Monthly Archives: November 2012
There have been some interesting studies published of late, a number of which have practical implications for our training routines.
- Higher rep ranges (15 – 25) are worth including for muscle growth
A brand new study conducted by Dr Stu Phillps and his team set about the task of testing whether training for 10 weeks at 30% 1 Rep Max (usually around 20 -25 reps) to failure could produce equivalent, or even greater muscle gains than heavier (80% 1RM) training. These aren’t precise figures but usually an 80% 1RM would be around 5 – 8 reps before you hit failure
After ten weeks the authors found quadriceps volume / size in the beginner trainers and muscle fibre area (type one and two fibres) were increased across ALL groups (both light and heavy), almost equally, regardless of the rep range used.
Maybe the old adage of “go heavy or go home” isn’t necessarily true?
Yes and No.
What the study has shown us is that you can get EQUAL muscle gains over a 10 week period with higher training loads in BEGINNER trainers. We have yet to see the evidence for the same results in advanced lifters.
It has also shown that training heavy is actually a far more time efficient method to build muscle (you spend a lot less time under the bar doing 5- 8 reps than 20-25).
When to include some higher rep work in your routine:
- You have an injury you are working around; by all means drop the weight and rep out to failure.
- You have trouble “feeling” an exercise working a target muscle area i.e. lats or chest, it would not hurt to dial down the weights and focus on making the muscle work in isolation.
- You are “older” and prone to injury from lifting heavy weights
- Your strength gains have stagnated
- You are simply looking for something different to try in the gym to keep things interesting.
Other than these times, it’s probably a good idea to keep the weight relatively heavy and focus on getting stronger or doing more volume. But certainly don’t be scared to throw in a few light days into your routine.
2. Caffeine Pre Workout
A new study out of the Coventry University, UK has proven what we have all known for a while; caffeine pre workout can improve anaerobic (weight training) workouts significantly.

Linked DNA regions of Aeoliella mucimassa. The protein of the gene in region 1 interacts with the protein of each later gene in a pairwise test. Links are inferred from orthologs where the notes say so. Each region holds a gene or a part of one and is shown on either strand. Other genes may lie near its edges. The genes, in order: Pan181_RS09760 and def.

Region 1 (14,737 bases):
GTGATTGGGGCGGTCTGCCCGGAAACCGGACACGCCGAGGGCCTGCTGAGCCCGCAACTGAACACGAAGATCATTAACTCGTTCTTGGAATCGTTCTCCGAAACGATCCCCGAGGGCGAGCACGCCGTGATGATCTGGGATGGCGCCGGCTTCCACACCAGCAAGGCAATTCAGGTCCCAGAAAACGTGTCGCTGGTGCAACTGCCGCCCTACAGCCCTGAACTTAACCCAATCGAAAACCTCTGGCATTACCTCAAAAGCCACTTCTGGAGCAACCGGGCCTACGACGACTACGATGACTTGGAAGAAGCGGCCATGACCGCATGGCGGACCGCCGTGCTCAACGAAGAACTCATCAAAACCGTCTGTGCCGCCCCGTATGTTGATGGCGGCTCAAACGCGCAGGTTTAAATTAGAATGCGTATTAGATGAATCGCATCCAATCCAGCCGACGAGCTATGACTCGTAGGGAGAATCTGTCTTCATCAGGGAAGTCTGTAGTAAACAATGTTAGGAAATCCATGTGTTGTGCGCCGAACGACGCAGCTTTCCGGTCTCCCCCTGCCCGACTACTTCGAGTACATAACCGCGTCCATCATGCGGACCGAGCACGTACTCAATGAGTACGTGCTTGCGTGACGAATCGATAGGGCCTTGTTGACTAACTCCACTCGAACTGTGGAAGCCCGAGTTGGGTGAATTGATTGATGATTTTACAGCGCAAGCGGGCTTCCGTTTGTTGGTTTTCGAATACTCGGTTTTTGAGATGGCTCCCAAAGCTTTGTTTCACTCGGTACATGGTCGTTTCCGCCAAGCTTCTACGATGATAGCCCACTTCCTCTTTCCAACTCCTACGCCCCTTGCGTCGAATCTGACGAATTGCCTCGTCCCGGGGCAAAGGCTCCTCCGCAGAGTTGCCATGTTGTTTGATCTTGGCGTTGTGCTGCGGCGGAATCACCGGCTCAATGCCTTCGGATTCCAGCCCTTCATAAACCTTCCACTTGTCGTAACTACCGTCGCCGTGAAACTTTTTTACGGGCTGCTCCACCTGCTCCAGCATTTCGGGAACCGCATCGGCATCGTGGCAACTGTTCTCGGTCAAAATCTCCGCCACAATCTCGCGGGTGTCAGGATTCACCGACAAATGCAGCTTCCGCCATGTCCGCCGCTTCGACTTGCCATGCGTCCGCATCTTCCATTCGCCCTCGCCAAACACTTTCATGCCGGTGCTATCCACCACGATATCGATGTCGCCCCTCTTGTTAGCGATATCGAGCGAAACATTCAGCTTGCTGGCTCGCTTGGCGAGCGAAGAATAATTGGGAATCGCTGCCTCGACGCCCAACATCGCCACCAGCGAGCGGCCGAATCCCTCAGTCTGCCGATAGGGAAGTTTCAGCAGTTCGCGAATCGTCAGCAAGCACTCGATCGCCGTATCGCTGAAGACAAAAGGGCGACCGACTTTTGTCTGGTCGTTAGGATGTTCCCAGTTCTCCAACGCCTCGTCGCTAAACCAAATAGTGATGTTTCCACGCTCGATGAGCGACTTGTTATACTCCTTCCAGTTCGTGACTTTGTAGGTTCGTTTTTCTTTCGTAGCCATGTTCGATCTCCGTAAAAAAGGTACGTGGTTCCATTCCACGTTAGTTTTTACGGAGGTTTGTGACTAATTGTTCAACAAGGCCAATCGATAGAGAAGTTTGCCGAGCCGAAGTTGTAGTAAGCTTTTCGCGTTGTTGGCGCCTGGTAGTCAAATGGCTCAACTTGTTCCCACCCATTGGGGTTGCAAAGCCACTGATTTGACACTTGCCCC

The study recruited 13 resistance trained males, who either ingested an energy drink containing 179mg of caffeine or a placebo 60 minutes pre workout in a cross over fashion.
The participants did a workout comprising of bench press, deadlift, rows and squats (all taken to failure) with a moderate
weight (60% of their 1RM).
The researchers reported the following results:
- Participants completed significantly greater repetitions to failure, irrespective of exercise, in the energy drink condition.
- Rating of perceived effort was significantly higher in the placebo condition
- The energy drink positively enhances psychophysiological factors related to exertion in trained males
So those participants who used caffeine pre workout were able to do more repetitions before they reached failure, felt as if their workout was easier, and were generally more pumped about training. Sound familiar?
Jack3d micro is latest pre workout supplement to hit the market. It contains caffeine and a number of proven ergogens.
1. Burd, N. A., Mitchell, C. J., Churchward-Venne, T. A. & Phillips, S. M. Bigger weights may not beget bigger muscles: evidence from acute muscle protein synthetic responses after resistance exercise. Appl Physiol Nutr Metab 37, 551–554 (2012).
2. Mitchell, C. J., Churchward-Venne, T. A. & West, D. Resistance exercise load does not determine training-mediated hypertrophic gains in young men. Journal of Applied … (2012)
3. Duncan MJ et al. The acute effect of a caffeine containing energy drink on mood state, readiness to invest effort and resistance exercise to failure. J Strength Cond Res. 2011 Nov 23. [Epub ahead of print.]